On November 5, 1967, Meet the Press celebrated its 20th anniversary on television. The guest was one of the era’s most famous politicians, George Frost Kennan. By the time of the program, Kennan had retired from decades as a diplomat, ambassador, and foreign policy adviser to teach at Princeton University. His book on his years of service, “Memoirs 1925-1950,” was published the day after Meet the Press, and would later win Kennan his second Pulitzer Prize. He had already won the Pulitzer for his 1956 history “Russia Leaves the War.” More than forty years later, Kennan would again be a headliner in the Pulitzer announcements: The 2012 Pulitzer Prize for distinguished biography went to John Lewis Gaddis’ "George F. Kennan: An American Life.” (You can read the Pulitzer entry on Gaddis’ book here).
That 1967 day, the Meet the Press discussion focused on another milestone: the 50th anniversary of the Soviet Union. Kennan, the former American ambassador to that country, had been one of the key architects of the United States’ stance during the Cold War, so much so that he was known as the “father of containment” – the policy America adopted towards the Soviet Union in the 1940s. MTP panelist Lawrence Spivak began the show by pressing Kennan about his recent praise of the Communist regime’s accomplishments over the past fifty years, asking “Would you deny that the accomplishments were worth the cost in human freedom and life and suffering?” You can watch Kennan’s response in the first part of the clip below.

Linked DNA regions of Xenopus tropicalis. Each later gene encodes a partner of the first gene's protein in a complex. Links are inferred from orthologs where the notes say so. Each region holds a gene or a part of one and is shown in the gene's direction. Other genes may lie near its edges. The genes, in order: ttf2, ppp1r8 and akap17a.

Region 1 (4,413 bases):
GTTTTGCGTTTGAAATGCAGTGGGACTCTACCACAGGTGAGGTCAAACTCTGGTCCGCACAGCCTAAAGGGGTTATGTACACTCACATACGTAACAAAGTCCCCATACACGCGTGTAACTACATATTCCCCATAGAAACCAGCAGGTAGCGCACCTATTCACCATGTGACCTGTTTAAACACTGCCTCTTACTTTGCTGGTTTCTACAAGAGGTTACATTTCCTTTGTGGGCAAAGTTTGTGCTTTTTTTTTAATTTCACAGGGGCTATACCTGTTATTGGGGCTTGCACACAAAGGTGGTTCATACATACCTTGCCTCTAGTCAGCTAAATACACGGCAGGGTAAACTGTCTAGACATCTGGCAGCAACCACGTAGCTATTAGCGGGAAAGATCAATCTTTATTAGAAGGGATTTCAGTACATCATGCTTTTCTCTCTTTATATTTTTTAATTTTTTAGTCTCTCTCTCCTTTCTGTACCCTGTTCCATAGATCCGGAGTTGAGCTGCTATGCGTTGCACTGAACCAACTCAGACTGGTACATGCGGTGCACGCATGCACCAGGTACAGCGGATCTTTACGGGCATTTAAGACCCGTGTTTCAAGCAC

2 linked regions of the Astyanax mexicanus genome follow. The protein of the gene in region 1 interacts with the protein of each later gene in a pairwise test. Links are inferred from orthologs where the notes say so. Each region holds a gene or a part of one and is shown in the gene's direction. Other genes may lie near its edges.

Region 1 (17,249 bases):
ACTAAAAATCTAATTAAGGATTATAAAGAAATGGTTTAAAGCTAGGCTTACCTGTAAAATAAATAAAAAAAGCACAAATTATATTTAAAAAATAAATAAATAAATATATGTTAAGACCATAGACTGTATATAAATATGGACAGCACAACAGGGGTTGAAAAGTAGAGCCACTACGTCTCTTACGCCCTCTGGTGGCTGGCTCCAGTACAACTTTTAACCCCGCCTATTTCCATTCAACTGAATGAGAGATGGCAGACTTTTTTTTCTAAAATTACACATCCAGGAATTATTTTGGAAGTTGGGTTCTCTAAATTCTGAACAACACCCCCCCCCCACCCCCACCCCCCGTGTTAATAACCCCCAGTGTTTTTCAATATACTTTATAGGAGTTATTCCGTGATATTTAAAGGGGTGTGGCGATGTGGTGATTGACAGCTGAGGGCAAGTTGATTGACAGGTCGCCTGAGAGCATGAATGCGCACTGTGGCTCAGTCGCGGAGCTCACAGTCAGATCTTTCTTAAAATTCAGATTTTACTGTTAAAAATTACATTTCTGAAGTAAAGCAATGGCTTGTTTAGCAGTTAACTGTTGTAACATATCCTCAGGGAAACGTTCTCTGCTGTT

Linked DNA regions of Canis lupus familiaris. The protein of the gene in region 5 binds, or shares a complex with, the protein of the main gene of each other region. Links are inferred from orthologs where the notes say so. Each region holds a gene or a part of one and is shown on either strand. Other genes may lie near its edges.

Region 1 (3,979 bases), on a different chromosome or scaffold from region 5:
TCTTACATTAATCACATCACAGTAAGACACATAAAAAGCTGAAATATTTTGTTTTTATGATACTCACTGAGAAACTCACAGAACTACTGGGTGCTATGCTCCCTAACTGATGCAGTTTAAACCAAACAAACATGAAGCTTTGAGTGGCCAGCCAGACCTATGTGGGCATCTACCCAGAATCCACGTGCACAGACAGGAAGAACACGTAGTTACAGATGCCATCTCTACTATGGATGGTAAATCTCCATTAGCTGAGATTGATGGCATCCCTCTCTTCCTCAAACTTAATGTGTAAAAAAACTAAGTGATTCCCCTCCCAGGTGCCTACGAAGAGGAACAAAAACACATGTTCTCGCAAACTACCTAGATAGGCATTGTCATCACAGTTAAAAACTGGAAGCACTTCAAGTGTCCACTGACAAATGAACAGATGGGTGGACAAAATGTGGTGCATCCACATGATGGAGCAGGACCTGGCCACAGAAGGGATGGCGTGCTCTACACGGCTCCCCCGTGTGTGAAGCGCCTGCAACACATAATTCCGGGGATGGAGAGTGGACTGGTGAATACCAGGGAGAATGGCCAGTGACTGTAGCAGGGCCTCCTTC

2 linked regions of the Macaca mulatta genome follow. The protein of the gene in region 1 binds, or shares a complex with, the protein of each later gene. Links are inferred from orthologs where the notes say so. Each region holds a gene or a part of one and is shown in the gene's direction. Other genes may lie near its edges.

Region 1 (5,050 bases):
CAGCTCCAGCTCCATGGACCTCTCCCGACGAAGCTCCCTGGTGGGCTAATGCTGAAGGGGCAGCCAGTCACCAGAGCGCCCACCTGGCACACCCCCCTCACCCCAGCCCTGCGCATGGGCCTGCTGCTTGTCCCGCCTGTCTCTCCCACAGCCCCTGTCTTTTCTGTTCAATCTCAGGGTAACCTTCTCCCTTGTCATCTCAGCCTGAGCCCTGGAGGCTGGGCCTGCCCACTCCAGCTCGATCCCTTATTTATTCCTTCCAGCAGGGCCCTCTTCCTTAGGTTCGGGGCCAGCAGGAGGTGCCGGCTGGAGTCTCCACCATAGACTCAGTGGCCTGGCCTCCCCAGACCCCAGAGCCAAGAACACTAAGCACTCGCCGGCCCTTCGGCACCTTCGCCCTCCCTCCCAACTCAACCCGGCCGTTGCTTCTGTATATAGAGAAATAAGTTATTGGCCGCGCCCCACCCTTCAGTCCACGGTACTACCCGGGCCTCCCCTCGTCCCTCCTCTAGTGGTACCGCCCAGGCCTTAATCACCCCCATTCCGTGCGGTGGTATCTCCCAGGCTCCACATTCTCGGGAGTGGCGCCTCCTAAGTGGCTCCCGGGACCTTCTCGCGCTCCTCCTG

On Meet the Press, Kennan reflected on the his twenty-five years of diplomatic service, particularly the challenges and criticism he had faced on his stances toward the Soviet Union. NBC News’ Elie Abel ended Meet the Press by asking, “In the light of your own long experience in frustration, would you advise a young man to go into the Foreign Service of the United States today?” Kennan replied that if the young man was ambitious and competitive, he should not enter the foreign service. But, he said, “If he wants to live abroad, keep his eyes open and broaden his horizons intellectually, then I would say, go right ahead.” Watch the clip below for more of George F. Kennan’s discussion of his career and the Cold War.
Every Monday, Betsy Fischer - the Executive Producer of Meet the Press - poses a trivia question on Twitter about the 64 years of history making moments and guests on Meet The Press. Check back every Tuesday for answers and video clips!